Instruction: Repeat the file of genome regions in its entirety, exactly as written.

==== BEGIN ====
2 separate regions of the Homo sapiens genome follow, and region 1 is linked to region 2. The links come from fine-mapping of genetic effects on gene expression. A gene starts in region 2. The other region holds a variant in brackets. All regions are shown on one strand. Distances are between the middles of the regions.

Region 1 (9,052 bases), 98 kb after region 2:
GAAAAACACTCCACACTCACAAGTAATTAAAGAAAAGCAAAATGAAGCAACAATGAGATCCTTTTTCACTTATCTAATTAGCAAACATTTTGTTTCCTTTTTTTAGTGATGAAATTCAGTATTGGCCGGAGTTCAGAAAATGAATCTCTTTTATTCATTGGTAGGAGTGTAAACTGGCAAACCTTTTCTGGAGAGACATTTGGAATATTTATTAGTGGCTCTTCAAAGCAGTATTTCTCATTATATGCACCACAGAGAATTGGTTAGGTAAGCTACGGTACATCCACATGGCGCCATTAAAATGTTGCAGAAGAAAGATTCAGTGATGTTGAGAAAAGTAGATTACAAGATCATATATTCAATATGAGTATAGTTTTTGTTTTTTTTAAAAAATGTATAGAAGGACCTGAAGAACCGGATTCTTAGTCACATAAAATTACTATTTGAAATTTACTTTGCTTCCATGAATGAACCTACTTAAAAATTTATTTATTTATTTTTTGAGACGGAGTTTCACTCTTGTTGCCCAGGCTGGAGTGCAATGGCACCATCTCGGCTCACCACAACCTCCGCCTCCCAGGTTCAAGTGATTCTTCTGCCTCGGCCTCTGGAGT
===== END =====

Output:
2 separate regions of the Homo sapiens genome follow, and region 1 is linked to region 2. The links come from fine-mapping of genetic effects on gene expression. A gene starts in region 2. The other region holds a variant in brackets. All regions are shown on one strand. Distances are between the middles of the regions.

Region 1 (9,052 bases), 98 kb after region 2:
GAAAAACACTCCACACTCACAAGTAATTAAAGAAAAGCAAAATGAAGCAACAATGAGATCCTTTTTCACTTATCTAATTAGCAAACATTTTGTTTCCTTTTTTTAGTGATGAAATTCAGTATTGGCCGGAGTTCAGAAAATGAATCTCTTTTATTCATTGGTAGGAGTGTAAACTGGCAAACCTTTTCTGGAGAGACATTTGGAATATTTATTAGTGGCTCTTCAAAGCAGTATTTCTCATTATATGCACCACAGAGAATTGGTTAGGTAAGCTACGGTACATCCACATGGCGCCATTAAAATGTTGCAGAAGAAAGATTCAGTGATGTTGAGAAAAGTAGATTACAAGATCATATATTCAATATGAGTATAGTTTTTGTTTTTTTTAAAAAATGTATAGAAGGACCTGAAGAACCGGATTCTTAGTCACATAAAATTACTATTTGAAATTTACTTTGCTTCCATGAATGAACCTACTTAAAAATTTATTTATTTATTTTTTGAGACGGAGTTTCACTCTTGTTGCCCAGGCTGGAGTGCAATGGCACCATCTCGGCTCACCACAACCTCCGCCTCCCAGGTTCAAGTGATTCTTCTGCCTCGGCCTCTGGAGT